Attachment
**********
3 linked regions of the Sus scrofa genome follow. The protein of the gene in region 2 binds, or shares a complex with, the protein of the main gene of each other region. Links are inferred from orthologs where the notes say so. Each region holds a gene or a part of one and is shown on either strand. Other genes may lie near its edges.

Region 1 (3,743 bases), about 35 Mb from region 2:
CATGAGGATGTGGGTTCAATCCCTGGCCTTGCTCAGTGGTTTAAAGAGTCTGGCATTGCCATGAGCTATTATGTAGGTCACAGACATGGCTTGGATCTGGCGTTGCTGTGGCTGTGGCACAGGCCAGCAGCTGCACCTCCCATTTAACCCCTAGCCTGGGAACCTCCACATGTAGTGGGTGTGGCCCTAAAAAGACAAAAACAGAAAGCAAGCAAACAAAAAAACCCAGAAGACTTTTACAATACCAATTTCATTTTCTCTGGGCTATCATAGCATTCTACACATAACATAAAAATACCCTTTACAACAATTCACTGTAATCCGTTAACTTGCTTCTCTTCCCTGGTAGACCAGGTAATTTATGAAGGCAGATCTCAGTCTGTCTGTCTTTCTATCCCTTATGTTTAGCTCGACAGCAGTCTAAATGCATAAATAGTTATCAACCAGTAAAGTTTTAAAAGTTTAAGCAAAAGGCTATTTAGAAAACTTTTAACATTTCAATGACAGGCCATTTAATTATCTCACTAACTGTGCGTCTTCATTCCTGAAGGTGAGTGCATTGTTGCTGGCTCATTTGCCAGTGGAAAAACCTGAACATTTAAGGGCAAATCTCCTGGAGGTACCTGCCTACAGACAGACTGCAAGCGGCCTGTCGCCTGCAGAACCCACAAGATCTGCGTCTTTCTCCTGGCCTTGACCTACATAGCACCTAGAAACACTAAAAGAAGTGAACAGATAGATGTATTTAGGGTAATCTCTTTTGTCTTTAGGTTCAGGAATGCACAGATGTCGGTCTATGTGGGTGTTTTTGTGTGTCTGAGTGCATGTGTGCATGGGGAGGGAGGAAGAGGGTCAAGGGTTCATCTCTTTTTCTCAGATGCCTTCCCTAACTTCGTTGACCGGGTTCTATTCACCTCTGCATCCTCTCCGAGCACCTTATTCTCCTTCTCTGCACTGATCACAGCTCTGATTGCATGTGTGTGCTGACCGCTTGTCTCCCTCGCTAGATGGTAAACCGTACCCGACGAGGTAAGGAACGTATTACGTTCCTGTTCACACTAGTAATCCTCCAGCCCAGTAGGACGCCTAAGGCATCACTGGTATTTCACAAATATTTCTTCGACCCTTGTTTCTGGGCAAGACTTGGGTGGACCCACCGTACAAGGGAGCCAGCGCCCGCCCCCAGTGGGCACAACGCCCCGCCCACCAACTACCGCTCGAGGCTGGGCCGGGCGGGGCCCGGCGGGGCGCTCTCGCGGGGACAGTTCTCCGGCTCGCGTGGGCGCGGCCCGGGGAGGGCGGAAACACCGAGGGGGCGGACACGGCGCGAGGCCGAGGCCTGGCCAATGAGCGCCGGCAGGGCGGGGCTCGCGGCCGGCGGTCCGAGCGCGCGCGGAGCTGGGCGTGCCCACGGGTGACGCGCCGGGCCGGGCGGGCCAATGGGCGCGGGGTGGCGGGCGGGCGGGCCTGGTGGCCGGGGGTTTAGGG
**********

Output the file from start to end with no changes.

3 linked regions of the Sus scrofa genome follow. The protein of the gene in region 2 binds, or shares a complex with, the protein of the main gene of each other region. Links are inferred from orthologs where the notes say so. Each region holds a gene or a part of one and is shown on either strand. Other genes may lie near its edges.

Region 1 (3,743 bases), about 35 Mb from region 2:
CATGAGGATGTGGGTTCAATCCCTGGCCTTGCTCAGTGGTTTAAAGAGTCTGGCATTGCCATGAGCTATTATGTAGGTCACAGACATGGCTTGGATCTGGCGTTGCTGTGGCTGTGGCACAGGCCAGCAGCTGCACCTCCCATTTAACCCCTAGCCTGGGAACCTCCACATGTAGTGGGTGTGGCCCTAAAAAGACAAAAACAGAAAGCAAGCAAACAAAAAAACCCAGAAGACTTTTACAATACCAATTTCATTTTCTCTGGGCTATCATAGCATTCTACACATAACATAAAAATACCCTTTACAACAATTCACTGTAATCCGTTAACTTGCTTCTCTTCCCTGGTAGACCAGGTAATTTATGAAGGCAGATCTCAGTCTGTCTGTCTTTCTATCCCTTATGTTTAGCTCGACAGCAGTCTAAATGCATAAATAGTTATCAACCAGTAAAGTTTTAAAAGTTTAAGCAAAAGGCTATTTAGAAAACTTTTAACATTTCAATGACAGGCCATTTAATTATCTCACTAACTGTGCGTCTTCATTCCTGAAGGTGAGTGCATTGTTGCTGGCTCATTTGCCAGTGGAAAAACCTGAACATTTAAGGGCAAATCTCCTGGAGGTACCTGCCTACAGACAGACTGCAAGCGGCCTGTCGCCTGCAGAACCCACAAGATCTGCGTCTTTCTCCTGGCCTTGACCTACATAGCACCTAGAAACACTAAAAGAAGTGAACAGATAGATGTATTTAGGGTAATCTCTTTTGTCTTTAGGTTCAGGAATGCACAGATGTCGGTCTATGTGGGTGTTTTTGTGTGTCTGAGTGCATGTGTGCATGGGGAGGGAGGAAGAGGGTCAAGGGTTCATCTCTTTTTCTCAGATGCCTTCCCTAACTTCGTTGACCGGGTTCTATTCACCTCTGCATCCTCTCCGAGCACCTTATTCTCCTTCTCTGCACTGATCACAGCTCTGATTGCATGTGTGTGCTGACCGCTTGTCTCCCTCGCTAGATGGTAAACCGTACCCGACGAGGTAAGGAACGTATTACGTTCCTGTTCACACTAGTAATCCTCCAGCCCAGTAGGACGCCTAAGGCATCACTGGTATTTCACAAATATTTCTTCGACCCTTGTTTCTGGGCAAGACTTGGGTGGACCCACCGTACAAGGGAGCCAGCGCCCGCCCCCAGTGGGCACAACGCCCCGCCCACCAACTACCGCTCGAGGCTGGGCCGGGCGGGGCCCGGCGGGGCGCTCTCGCGGGGACAGTTCTCCGGCTCGCGTGGGCGCGGCCCGGGGAGGGCGGAAACACCGAGGGGGCGGACACGGCGCGAGGCCGAGGCCTGGCCAATGAGCGCCGGCAGGGCGGGGCTCGCGGCCGGCGGTCCGAGCGCGCGCGGAGCTGGGCGTGCCCACGGGTGACGCGCCGGGCCGGGCGGGCCAATGGGCGCGGGGTGGCGGGCGGGCGGGCCTGGTGGCCGGGGGTTTAGGG